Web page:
Effect of sand dilation on core expansion during steel casting
IOP Conference Series: Materials Science and Engineering
The thermo-mechanical behavior of the bonded sand used for molds and cores has a strong effect on dimensions of steel castings. Experiments are conducted in which a thickwalled hollow carbon steel cylinder is cast using a silica sand core. The temporal evolution of the inner diameter of the cylinder is measured in-situ during solidification and cooling by utilizing quartz rods connected to LVDTs (Linear Variable Differential Transformers). It is found that the inner diameter increases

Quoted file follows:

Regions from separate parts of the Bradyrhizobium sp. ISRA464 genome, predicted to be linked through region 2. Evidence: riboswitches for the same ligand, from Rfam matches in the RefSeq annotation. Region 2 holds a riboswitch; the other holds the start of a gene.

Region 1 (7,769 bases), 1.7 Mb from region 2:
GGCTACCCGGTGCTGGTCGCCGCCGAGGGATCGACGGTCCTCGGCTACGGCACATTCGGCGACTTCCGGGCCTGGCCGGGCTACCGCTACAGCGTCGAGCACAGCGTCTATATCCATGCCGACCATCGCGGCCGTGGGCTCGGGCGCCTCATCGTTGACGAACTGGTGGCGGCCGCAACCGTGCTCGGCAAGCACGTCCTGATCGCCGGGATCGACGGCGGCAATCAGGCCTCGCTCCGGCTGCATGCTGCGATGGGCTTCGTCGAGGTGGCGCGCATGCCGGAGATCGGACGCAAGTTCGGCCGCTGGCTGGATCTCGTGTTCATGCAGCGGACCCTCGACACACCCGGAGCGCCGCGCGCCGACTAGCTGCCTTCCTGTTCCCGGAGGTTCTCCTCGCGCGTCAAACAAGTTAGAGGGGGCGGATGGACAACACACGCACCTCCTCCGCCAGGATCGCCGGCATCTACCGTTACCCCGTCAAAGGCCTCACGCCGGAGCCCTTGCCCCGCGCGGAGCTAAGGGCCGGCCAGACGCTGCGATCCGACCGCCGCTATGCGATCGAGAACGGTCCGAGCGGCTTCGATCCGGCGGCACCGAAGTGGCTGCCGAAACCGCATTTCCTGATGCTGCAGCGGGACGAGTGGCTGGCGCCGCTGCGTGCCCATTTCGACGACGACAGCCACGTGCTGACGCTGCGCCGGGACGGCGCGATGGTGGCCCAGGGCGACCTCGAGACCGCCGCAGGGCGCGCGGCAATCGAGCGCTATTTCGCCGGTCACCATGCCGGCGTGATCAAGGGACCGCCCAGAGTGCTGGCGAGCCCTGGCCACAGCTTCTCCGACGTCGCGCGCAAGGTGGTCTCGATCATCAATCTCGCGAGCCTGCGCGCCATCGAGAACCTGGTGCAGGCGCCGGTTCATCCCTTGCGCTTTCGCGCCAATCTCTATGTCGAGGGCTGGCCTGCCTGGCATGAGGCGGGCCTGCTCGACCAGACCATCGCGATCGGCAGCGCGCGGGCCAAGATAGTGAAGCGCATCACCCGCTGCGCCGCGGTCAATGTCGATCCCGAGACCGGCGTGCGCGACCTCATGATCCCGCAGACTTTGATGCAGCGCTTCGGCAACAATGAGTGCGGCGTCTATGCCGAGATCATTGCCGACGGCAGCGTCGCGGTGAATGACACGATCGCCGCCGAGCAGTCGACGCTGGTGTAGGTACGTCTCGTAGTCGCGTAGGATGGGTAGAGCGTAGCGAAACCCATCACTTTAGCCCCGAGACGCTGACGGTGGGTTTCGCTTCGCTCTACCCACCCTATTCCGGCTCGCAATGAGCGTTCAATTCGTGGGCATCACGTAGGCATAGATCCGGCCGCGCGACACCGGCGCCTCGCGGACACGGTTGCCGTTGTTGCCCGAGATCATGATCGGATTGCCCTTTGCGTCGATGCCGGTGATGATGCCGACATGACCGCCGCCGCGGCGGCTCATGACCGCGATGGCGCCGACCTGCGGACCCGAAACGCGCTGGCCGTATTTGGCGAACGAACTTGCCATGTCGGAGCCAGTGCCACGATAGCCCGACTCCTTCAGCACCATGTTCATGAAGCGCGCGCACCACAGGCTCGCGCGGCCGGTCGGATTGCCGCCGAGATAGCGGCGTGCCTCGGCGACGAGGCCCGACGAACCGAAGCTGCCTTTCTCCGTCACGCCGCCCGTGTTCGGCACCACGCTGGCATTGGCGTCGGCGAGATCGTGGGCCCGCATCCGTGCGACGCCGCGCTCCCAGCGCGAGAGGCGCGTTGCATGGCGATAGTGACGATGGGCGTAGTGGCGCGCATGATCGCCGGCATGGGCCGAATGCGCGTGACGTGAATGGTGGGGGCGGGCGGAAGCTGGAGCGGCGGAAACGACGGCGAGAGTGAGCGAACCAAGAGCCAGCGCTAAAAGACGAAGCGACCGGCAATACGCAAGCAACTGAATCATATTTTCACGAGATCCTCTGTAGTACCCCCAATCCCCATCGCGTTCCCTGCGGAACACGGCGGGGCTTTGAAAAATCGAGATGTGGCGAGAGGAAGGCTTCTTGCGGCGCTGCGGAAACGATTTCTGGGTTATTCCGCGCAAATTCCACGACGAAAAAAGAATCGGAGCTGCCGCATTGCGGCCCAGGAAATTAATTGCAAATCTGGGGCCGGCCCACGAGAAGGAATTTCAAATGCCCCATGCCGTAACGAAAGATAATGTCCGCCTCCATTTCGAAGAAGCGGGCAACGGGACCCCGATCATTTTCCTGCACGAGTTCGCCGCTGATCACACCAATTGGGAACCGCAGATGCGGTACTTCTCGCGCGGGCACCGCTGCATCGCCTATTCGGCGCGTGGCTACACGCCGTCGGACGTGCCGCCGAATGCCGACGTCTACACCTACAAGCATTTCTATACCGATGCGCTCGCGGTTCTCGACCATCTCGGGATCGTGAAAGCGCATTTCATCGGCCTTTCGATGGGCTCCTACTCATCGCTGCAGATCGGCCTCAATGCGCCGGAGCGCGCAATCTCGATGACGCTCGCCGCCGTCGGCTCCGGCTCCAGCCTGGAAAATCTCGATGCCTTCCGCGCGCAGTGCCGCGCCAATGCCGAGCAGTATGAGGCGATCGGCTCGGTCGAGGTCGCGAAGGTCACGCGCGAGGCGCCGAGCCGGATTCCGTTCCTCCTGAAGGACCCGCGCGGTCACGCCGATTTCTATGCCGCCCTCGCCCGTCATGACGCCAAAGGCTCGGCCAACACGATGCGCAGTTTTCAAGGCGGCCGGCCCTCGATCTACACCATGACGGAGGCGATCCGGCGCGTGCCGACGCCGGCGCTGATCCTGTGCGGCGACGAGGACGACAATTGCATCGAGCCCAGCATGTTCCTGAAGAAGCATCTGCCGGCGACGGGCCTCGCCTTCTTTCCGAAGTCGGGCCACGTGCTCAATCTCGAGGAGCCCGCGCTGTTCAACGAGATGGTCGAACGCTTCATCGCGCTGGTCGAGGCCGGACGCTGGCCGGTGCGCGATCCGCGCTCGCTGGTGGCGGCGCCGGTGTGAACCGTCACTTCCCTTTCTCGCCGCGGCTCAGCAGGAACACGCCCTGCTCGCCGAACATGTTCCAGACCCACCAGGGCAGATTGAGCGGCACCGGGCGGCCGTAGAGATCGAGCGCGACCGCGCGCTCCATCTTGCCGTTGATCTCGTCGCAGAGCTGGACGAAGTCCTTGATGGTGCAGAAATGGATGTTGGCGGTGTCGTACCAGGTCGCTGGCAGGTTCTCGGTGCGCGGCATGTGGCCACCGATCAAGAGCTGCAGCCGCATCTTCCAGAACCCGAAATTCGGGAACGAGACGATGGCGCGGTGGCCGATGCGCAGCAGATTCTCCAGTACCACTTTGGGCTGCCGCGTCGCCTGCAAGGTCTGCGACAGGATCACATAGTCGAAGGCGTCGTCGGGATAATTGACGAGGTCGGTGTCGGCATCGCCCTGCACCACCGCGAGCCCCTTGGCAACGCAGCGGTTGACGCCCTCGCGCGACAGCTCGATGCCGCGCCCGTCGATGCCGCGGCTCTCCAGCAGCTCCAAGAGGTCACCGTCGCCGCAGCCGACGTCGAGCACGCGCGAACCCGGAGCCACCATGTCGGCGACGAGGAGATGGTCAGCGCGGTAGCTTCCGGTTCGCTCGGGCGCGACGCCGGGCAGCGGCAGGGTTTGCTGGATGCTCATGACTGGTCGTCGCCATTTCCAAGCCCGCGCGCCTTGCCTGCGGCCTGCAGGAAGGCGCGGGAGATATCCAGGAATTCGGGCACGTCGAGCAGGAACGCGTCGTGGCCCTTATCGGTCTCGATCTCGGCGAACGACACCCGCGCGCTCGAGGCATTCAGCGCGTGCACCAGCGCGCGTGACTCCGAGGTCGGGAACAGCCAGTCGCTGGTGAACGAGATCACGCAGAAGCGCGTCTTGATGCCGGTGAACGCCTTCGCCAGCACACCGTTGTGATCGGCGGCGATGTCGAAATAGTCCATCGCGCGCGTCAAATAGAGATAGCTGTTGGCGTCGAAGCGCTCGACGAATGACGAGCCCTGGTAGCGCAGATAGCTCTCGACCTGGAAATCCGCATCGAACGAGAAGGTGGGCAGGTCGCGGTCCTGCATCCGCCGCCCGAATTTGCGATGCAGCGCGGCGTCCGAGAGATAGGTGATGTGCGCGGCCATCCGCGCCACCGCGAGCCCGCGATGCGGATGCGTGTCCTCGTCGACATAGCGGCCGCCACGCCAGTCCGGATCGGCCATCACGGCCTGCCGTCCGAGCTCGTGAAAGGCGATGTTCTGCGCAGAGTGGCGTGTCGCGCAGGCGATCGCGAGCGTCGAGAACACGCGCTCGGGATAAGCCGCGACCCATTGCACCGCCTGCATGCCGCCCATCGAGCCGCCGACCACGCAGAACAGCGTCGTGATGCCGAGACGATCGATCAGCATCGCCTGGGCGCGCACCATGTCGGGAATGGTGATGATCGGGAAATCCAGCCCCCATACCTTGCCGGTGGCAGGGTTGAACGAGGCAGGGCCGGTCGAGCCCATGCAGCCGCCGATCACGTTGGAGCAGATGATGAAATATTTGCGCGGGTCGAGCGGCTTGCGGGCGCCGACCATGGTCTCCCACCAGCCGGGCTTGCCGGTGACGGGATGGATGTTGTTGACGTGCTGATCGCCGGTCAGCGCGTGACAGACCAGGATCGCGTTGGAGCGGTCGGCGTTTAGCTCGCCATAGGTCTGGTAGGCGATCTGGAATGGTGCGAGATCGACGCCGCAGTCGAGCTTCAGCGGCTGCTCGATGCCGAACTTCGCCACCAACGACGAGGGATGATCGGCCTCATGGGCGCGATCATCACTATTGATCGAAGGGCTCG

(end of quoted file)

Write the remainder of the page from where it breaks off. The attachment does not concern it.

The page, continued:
... increases significantly during the initial stages of solidification when the steel offers little restraint to core expansion. Without accurately modeling this initial core expansion, the final cylinder dimensions at room temperature cannot be predicted. Preliminary simulations using the measured linear thermal expansion coefficient of the core considerably under-predict the measurements, which suggests that shear induced sand dilation also contributes to core expansion. The Drucker-Prager Cap model, which can predict dilative behavior, is used to simulate the mechanical behavior of the core. Utilizing this model in conjunction with an elasto-visco-plastic constitutive law for the steel, the stress simulations successfully predict the observed dimensional changes in the casting during solidification.